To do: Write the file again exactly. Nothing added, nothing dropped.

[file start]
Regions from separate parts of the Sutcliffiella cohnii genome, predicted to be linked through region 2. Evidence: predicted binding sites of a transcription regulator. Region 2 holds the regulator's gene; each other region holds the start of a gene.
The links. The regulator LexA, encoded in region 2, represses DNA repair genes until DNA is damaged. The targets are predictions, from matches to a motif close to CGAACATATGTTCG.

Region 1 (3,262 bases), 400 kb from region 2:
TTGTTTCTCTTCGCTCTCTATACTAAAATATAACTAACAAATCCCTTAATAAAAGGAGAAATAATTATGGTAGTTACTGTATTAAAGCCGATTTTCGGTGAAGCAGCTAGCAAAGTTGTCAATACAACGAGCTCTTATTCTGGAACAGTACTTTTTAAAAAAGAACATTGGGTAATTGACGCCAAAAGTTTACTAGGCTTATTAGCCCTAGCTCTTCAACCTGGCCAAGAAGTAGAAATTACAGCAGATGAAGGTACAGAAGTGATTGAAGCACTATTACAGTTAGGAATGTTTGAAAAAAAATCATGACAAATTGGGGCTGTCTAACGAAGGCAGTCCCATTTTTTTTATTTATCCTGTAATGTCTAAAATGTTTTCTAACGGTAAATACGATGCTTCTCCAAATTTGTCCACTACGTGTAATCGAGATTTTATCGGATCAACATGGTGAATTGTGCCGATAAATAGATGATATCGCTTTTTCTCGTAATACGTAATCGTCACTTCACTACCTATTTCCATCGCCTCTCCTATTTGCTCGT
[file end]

Regions from separate parts of the Sutcliffiella cohnii genome, predicted to be linked through region 2. Evidence: predicted binding sites of a transcription regulator. Region 2 holds the regulator's gene; each other region holds the start of a gene.
The links. The regulator LexA, encoded in region 2, represses DNA repair genes until DNA is damaged. The targets are predictions, from matches to a motif close to CGAACATATGTTCG.

Region 1 (3,262 bases), 400 kb from region 2:
TTGTTTCTCTTCGCTCTCTATACTAAAATATAACTAACAAATCCCTTAATAAAAGGAGAAATAATTATGGTAGTTACTGTATTAAAGCCGATTTTCGGTGAAGCAGCTAGCAAAGTTGTCAATACAACGAGCTCTTATTCTGGAACAGTACTTTTTAAAAAAGAACATTGGGTAATTGACGCCAAAAGTTTACTAGGCTTATTAGCCCTAGCTCTTCAACCTGGCCAAGAAGTAGAAATTACAGCAGATGAAGGTACAGAAGTGATTGAAGCACTATTACAGTTAGGAATGTTTGAAAAAAAATCATGACAAATTGGGGCTGTCTAACGAAGGCAGTCCCATTTTTTTTATTTATCCTGTAATGTCTAAAATGTTTTCTAACGGTAAATACGATGCTTCTCCAAATTTGTCCACTACGTGTAATCGAGATTTTATCGGATCAACATGGTGAATTGTGCCGATAAATAGATGATATCGCTTTTTCTCGTAATACGTAATCGTCACTTCACTACCTATTTCCATCGCCTCTCCTATTTGCTCGT